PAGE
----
About Accutron's accuracy Science

All for the sake of accuracy

Max Hetzel explaining about the Bulova Accutron using a giant sized model.  

From the 200 inch mirror used in the Palomar Observatory, we move to something that was less than 2 inches in diameter, but nevertheless changed the way we measured time. For the precision and accuracy of wristwatches was never the same after the introduction of the Bulova Accutron.

The Accutron was developed by Swiss engineer Max Hetzel, who had joined the Bulova Watch Company in 1950. It was in fact a response to the electric watches that were introduced in the 1950s and heralded as the most significant advance in watchmaking over centuries.

Race for accuracy

Arde Bulova, fearing that they might be left behind in the race, asked Hetzel to research these new watches. By 1952, Hetzel had come out with his findings, which stated that even though these new devices were battery powered, they couldn’t boast of an improved accuracy as they still employed the conventional balance-wheel movement.

Hetzel predicted that the newly-invented transistors held the key for improved accuracy in wristwatches. Hetzel received his first useful transistors (Raytheon CK 722) in 1953 and set about working on his first model by hand.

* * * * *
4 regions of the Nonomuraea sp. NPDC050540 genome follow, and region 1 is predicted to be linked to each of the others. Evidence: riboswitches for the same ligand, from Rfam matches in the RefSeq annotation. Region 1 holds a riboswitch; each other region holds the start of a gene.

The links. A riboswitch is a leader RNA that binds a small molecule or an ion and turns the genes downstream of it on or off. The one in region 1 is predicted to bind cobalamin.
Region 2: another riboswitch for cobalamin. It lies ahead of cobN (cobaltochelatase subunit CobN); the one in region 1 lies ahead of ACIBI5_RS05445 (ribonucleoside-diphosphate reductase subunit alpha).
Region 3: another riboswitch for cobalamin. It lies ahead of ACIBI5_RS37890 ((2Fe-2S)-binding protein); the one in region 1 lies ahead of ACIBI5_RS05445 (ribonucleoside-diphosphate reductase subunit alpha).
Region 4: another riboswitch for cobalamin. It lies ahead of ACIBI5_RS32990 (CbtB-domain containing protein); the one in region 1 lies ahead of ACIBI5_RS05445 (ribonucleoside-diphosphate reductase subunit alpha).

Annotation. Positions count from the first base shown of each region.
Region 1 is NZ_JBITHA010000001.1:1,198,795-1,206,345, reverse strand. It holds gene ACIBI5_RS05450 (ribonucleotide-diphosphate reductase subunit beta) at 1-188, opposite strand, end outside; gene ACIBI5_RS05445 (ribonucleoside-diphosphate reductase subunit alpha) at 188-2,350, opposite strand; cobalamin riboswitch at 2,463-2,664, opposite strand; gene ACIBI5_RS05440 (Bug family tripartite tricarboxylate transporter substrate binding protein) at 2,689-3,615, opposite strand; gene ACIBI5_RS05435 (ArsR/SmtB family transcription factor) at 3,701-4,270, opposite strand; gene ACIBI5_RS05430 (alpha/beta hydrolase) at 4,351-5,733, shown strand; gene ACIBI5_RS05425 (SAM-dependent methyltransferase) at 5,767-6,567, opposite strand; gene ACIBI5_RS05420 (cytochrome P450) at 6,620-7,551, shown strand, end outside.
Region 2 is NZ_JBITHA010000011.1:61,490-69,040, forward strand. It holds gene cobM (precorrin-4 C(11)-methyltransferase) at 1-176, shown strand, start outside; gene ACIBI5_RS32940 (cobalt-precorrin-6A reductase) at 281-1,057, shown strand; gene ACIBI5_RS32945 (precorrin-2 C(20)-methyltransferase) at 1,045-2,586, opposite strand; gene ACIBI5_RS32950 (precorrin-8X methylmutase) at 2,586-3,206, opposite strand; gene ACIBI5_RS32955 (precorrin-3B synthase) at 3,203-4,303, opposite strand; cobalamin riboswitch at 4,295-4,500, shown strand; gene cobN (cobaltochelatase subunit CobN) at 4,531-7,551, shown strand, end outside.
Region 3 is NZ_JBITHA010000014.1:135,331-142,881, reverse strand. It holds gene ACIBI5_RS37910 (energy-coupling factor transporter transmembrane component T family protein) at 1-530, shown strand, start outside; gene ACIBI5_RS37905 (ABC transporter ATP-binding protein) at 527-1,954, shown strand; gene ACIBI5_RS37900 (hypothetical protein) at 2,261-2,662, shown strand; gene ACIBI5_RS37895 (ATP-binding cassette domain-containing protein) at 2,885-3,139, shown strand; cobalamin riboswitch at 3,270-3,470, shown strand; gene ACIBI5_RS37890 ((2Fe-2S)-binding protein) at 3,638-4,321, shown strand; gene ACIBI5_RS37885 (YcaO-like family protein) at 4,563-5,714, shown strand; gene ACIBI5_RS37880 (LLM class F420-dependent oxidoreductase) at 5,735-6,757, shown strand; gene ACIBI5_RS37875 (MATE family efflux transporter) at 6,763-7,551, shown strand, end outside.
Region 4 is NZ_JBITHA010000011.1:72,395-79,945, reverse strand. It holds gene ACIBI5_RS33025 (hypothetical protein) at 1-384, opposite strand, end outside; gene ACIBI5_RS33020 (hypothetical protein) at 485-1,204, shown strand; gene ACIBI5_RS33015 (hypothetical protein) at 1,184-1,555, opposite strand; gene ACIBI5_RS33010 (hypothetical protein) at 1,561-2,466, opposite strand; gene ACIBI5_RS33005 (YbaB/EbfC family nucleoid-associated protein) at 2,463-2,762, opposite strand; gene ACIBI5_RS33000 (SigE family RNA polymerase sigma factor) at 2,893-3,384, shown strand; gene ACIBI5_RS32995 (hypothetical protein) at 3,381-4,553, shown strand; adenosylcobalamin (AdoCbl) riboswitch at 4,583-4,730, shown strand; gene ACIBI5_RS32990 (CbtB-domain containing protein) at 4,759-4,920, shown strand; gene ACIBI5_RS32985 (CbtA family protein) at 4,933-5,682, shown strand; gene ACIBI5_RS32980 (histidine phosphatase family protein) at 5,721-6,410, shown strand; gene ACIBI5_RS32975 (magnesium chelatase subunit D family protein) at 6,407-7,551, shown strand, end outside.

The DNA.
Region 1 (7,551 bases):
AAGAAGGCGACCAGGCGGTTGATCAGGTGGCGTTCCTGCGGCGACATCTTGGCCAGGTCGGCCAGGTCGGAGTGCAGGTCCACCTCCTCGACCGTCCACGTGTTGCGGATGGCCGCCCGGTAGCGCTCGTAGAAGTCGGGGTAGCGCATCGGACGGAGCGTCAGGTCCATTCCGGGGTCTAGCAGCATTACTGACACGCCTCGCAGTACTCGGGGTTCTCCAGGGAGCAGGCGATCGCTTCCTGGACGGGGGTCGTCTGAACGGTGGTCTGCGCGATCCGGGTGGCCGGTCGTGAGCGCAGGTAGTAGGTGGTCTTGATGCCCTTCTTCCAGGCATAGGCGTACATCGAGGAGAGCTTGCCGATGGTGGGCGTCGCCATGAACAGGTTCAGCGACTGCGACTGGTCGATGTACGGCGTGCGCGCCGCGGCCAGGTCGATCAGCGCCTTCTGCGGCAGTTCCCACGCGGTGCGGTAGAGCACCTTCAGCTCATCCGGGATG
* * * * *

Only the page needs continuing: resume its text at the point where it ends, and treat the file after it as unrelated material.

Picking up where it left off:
Higher frequency of oscillation

While Hetzel believed adding a transistor to the movement would help improve the watch’s precision, he also decided to replace the balance with a tuning fork in order to achieve even greater accuracy. The tuning fork - a small metallic piece with two parallel arms soldered in a U-shape and extended by a stem - was placed in between two transistors and it oscillated at 360 Hz.

With a higher frequency of oscillation than a classical balance, the tuning fork could divide every second into a hundred equal parts. As a result, the watches that were to be produced using this technique were guaranteed to be accurate to within two seconds a day, or one minute in a month!

Accutron announced

Along with William O Bennett, an American engineer working for Bulova, Hetzel completed the development of Accutron 214, the first wristwatch with a tuning fork movement, in 1959. On October 10, 1960, the revolutionary Accutron was officially unveiled by Bulova’s president and they went on sale in New York on October 25.

In the decade that followed, Accutron and the series of watches built with tuning fork movement were much sought after. Millions of pieces were sold around the globe and were even used by astronauts from NASA for their space missions.

But Bulova’s golden age soon came to an end with the advent of quartz watches. Quartz watches were not only more accurate when compared to tuning fork technology, but also turned out to be a commercial success. But for the two decades when the tuning fork method was used, those watches were the most accurate ones on earth… and in space!


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Printable version | Nov 30, 2021 10:13:35 AM | https://www.thehindu.com/in-school/sh-science/All-for-the-sake-of-accuracy/article16079453.ece

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